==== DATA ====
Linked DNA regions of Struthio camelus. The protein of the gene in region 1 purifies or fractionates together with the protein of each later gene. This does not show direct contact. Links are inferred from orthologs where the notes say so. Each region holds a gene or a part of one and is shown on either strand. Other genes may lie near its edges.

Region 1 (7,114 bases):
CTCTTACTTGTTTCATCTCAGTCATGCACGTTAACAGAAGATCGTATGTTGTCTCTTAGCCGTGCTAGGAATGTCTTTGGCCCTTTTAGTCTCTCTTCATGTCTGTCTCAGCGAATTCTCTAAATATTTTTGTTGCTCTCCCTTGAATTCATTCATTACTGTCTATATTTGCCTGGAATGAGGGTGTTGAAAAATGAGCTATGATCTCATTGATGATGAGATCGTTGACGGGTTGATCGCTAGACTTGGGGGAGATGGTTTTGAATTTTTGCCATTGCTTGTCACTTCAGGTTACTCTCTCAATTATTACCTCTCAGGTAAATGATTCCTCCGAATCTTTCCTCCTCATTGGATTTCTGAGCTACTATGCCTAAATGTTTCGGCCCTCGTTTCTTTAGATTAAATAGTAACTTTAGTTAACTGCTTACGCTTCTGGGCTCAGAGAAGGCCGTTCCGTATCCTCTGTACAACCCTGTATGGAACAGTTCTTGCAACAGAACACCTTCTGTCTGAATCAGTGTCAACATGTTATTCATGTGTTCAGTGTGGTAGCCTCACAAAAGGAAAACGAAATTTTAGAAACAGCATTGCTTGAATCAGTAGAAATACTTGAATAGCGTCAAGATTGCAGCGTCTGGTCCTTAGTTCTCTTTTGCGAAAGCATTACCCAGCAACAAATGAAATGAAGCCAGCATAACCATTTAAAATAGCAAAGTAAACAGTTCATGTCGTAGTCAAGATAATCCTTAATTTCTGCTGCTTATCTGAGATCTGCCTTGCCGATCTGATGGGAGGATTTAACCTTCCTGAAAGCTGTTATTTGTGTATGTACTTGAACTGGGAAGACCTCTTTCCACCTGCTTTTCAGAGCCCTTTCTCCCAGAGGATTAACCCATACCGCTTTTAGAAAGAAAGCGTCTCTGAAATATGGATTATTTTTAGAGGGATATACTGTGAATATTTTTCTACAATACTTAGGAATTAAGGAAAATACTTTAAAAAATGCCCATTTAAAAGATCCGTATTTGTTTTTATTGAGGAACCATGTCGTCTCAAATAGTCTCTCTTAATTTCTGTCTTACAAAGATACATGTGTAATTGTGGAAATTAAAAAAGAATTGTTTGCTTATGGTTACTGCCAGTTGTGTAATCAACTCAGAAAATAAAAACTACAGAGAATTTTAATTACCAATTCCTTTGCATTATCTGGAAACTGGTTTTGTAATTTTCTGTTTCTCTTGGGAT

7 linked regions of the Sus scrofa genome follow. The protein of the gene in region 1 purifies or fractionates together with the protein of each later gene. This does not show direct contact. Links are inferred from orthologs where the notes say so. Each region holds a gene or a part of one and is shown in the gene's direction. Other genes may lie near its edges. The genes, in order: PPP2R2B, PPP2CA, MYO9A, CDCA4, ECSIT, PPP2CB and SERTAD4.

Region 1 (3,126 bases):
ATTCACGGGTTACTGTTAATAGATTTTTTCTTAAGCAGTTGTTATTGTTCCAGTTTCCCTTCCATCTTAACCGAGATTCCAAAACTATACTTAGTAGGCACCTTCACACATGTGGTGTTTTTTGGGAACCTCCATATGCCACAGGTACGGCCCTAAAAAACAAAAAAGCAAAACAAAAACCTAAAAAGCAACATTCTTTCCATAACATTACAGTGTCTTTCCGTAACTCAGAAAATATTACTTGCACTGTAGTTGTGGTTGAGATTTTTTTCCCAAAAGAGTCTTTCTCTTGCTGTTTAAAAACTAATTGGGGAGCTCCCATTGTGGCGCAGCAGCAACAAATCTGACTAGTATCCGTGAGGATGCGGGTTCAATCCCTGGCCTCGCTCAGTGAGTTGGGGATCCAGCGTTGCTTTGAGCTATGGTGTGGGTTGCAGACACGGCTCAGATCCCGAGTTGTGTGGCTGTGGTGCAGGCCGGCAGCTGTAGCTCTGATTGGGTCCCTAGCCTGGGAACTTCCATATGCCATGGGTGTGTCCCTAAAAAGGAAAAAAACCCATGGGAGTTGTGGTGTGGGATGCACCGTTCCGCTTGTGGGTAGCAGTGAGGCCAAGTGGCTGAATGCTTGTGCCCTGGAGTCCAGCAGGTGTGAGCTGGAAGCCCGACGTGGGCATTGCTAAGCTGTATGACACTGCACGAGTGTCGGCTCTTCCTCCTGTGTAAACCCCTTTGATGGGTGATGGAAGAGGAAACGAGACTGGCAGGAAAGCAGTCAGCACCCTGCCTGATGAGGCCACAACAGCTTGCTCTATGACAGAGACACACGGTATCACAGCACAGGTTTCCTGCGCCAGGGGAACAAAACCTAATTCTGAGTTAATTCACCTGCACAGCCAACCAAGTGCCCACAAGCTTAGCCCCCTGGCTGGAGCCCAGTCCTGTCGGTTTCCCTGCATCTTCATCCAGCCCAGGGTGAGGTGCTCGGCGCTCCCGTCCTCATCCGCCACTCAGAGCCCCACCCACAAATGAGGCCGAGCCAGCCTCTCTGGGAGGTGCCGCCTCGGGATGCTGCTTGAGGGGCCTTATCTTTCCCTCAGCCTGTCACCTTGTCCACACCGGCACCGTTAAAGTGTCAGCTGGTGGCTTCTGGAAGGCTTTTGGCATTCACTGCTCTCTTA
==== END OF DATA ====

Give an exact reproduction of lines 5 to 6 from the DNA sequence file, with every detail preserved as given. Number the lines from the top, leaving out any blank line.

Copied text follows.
Region 1 (3,126 bases):
ATTCACGGGTTACTGTTAATAGATTTTTTCTTAAGCAGTTGTTATTGTTCCAGTTTCCCTTCCATCTTAACCGAGATTCCAAAACTATACTTAGTAGGCACCTTCACACATGTGGTGTTTTTTGGGAACCTCCATATGCCACAGGTACGGCCCTAAAAAACAAAAAAGCAAAACAAAAACCTAAAAAGCAACATTCTTTCCATAACATTACAGTGTCTTTCCGTAACTCAGAAAATATTACTTGCACTGTAGTTGTGGTTGAGATTTTTTTCCCAAAAGAGTCTTTCTCTTGCTGTTTAAAAACTAATTGGGGAGCTCCCATTGTGGCGCAGCAGCAACAAATCTGACTAGTATCCGTGAGGATGCGGGTTCAATCCCTGGCCTCGCTCAGTGAGTTGGGGATCCAGCGTTGCTTTGAGCTATGGTGTGGGTTGCAGACACGGCTCAGATCCCGAGTTGTGTGGCTGTGGTGCAGGCCGGCAGCTGTAGCTCTGATTGGGTCCCTAGCCTGGGAACTTCCATATGCCATGGGTGTGTCCCTAAAAAGGAAAAAAACCCATGGGAGTTGTGGTGTGGGATGCACCGTTCCGCTTGTGGGTAGCAGTGAGGCCAAGTGGCTGAATGCTTGTGCCCTGGAGTCCAGCAGGTGTGAGCTGGAAGCCCGACGTGGGCATTGCTAAGCTGTATGACACTGCACGAGTGTCGGCTCTTCCTCCTGTGTAAACCCCTTTGATGGGTGATGGAAGAGGAAACGAGACTGGCAGGAAAGCAGTCAGCACCCTGCCTGATGAGGCCACAACAGCTTGCTCTATGACAGAGACACACGGTATCACAGCACAGGTTTCCTGCGCCAGGGGAACAAAACCTAATTCTGAGTTAATTCACCTGCACAGCCAACCAAGTGCCCACAAGCTTAGCCCCCTGGCTGGAGCCCAGTCCTGTCGGTTTCCCTGCATCTTCATCCAGCCCAGGGTGAGGTGCTCGGCGCTCCCGTCCTCATCCGCCACTCAGAGCCCCACCCACAAATGAGGCCGAGCCAGCCTCTCTGGGAGGTGCCGCCTCGGGATGCTGCTTGAGGGGCCTTATCTTTCCCTCAGCCTGTCACCTTGTCCACACCGGCACCGTTAAAGTGTCAGCTGGTGGCTTCTGGAAGGCTTTTGGCATTCACTGCTCTCTTA